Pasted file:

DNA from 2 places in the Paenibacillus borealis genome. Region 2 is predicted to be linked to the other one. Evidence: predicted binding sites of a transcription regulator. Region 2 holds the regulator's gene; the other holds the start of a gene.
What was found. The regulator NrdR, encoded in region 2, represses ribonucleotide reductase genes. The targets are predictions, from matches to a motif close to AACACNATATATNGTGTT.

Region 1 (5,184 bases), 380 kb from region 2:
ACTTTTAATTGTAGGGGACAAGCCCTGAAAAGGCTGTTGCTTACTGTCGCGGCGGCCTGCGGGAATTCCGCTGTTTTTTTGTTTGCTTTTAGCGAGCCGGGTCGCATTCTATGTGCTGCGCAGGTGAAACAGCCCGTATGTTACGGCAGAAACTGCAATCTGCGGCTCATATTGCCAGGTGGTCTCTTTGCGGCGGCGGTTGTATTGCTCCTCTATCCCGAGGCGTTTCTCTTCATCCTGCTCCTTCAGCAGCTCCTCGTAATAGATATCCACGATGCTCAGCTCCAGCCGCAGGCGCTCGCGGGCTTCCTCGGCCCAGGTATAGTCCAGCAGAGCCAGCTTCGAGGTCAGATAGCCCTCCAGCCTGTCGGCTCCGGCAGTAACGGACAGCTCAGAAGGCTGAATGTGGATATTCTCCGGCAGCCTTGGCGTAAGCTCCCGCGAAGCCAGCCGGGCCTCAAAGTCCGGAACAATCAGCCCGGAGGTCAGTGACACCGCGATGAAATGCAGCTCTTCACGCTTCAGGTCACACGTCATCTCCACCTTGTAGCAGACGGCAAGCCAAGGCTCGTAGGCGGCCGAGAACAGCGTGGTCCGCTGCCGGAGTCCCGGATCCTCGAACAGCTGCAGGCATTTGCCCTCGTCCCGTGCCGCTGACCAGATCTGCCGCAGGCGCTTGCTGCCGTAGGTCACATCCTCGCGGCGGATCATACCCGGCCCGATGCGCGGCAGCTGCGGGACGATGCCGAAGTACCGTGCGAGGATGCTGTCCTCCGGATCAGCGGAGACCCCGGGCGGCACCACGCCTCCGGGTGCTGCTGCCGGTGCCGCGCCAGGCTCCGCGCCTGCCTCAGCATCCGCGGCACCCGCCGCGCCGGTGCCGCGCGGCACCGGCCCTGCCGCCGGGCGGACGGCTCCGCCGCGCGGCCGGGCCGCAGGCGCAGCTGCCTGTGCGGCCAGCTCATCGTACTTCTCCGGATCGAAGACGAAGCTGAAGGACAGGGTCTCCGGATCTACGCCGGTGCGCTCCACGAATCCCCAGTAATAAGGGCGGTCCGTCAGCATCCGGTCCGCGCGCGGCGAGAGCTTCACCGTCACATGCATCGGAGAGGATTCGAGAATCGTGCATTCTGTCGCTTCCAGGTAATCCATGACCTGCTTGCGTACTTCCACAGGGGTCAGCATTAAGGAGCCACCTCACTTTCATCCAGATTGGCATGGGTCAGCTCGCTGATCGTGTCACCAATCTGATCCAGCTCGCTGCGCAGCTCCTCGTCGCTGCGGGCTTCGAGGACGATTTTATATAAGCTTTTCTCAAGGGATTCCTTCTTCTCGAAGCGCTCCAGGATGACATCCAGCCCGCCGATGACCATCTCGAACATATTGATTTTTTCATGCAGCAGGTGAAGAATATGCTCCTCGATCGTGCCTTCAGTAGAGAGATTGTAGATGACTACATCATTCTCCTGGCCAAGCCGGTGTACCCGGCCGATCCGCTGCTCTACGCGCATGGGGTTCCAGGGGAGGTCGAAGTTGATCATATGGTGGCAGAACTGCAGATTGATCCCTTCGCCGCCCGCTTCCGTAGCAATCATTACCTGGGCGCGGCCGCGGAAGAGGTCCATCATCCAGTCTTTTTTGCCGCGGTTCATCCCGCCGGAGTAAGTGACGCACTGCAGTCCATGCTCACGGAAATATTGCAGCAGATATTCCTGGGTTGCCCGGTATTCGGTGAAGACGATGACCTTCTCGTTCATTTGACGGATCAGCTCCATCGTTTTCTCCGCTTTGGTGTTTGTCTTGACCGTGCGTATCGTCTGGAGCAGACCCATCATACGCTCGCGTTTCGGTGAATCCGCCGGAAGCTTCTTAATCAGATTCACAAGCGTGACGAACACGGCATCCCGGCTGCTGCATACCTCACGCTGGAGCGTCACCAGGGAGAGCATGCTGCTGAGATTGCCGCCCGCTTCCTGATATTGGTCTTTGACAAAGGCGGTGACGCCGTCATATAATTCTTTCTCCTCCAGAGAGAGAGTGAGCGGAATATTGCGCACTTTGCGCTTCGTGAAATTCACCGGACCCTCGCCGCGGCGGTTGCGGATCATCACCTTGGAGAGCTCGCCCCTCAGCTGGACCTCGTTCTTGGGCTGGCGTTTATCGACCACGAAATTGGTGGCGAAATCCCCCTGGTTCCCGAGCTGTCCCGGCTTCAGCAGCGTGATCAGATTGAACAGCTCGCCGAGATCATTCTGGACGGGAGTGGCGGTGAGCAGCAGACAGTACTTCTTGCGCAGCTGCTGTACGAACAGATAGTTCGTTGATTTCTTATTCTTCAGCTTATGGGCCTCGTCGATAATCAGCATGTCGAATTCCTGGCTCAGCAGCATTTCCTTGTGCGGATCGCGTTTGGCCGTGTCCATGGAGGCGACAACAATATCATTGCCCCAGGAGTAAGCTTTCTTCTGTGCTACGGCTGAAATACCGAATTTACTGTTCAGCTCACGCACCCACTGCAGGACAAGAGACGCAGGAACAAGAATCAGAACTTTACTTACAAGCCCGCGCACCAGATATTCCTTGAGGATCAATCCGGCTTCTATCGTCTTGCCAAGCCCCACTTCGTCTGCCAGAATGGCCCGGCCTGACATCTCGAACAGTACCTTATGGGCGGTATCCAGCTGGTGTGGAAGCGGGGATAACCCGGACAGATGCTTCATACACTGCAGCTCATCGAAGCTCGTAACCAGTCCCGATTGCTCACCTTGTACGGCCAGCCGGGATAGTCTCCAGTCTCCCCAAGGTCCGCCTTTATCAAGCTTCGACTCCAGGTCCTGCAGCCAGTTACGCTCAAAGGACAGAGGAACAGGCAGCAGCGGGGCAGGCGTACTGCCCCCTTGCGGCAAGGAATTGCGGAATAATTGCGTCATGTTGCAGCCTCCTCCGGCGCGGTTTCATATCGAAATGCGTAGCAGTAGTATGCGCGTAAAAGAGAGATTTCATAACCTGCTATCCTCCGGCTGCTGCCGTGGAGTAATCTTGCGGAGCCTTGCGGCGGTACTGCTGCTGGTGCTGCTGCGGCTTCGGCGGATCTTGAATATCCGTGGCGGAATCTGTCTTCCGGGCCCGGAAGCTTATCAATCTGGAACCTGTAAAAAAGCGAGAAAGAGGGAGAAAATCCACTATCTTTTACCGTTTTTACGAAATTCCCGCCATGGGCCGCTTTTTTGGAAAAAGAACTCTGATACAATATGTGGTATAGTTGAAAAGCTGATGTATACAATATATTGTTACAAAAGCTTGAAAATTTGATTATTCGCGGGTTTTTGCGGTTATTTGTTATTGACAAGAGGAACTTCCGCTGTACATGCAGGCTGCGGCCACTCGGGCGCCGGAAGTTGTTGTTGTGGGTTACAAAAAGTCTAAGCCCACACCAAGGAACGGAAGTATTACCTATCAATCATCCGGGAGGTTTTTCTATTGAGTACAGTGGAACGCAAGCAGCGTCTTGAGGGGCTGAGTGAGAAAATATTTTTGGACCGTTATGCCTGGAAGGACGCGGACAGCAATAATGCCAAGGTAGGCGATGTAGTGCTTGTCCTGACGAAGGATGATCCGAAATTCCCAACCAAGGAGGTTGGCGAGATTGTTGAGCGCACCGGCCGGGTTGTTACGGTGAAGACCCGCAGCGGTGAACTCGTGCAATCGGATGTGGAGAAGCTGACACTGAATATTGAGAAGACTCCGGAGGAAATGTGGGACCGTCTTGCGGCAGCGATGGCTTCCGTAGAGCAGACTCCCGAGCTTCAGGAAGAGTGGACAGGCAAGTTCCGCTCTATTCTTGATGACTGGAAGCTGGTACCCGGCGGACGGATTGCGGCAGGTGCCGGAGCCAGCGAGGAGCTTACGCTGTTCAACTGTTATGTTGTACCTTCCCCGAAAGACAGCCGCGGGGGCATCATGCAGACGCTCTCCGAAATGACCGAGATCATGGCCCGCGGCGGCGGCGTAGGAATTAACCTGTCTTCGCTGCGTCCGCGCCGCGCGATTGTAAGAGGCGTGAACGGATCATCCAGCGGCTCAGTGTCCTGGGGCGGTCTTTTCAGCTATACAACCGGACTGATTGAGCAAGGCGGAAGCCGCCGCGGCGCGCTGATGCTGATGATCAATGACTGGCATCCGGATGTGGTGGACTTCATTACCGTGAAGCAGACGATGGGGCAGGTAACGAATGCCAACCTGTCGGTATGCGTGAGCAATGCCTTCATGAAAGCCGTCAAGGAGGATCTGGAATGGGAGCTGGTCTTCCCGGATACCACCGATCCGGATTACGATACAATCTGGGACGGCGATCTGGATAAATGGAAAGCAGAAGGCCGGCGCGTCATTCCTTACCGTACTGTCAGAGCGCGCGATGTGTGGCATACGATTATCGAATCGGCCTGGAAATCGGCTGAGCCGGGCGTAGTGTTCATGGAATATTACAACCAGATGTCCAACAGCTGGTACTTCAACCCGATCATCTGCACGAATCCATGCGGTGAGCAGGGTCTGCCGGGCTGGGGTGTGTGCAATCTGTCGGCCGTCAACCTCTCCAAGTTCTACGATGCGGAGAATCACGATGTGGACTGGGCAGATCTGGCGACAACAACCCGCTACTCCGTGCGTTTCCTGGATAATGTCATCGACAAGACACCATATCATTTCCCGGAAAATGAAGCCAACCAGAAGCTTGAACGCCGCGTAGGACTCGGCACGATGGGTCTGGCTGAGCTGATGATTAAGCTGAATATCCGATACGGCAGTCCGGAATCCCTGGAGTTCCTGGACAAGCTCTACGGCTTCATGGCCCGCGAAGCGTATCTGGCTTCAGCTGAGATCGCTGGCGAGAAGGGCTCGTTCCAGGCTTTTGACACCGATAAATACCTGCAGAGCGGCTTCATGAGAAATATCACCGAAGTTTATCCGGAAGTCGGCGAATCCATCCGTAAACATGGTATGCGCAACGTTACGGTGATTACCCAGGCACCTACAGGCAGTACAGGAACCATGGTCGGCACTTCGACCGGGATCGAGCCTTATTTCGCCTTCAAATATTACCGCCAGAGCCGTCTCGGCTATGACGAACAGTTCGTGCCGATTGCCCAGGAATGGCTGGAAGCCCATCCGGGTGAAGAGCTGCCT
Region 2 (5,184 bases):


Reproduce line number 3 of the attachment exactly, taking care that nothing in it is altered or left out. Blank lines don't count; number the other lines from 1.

Region 1 (5,184 bases), 380 kb from region 2: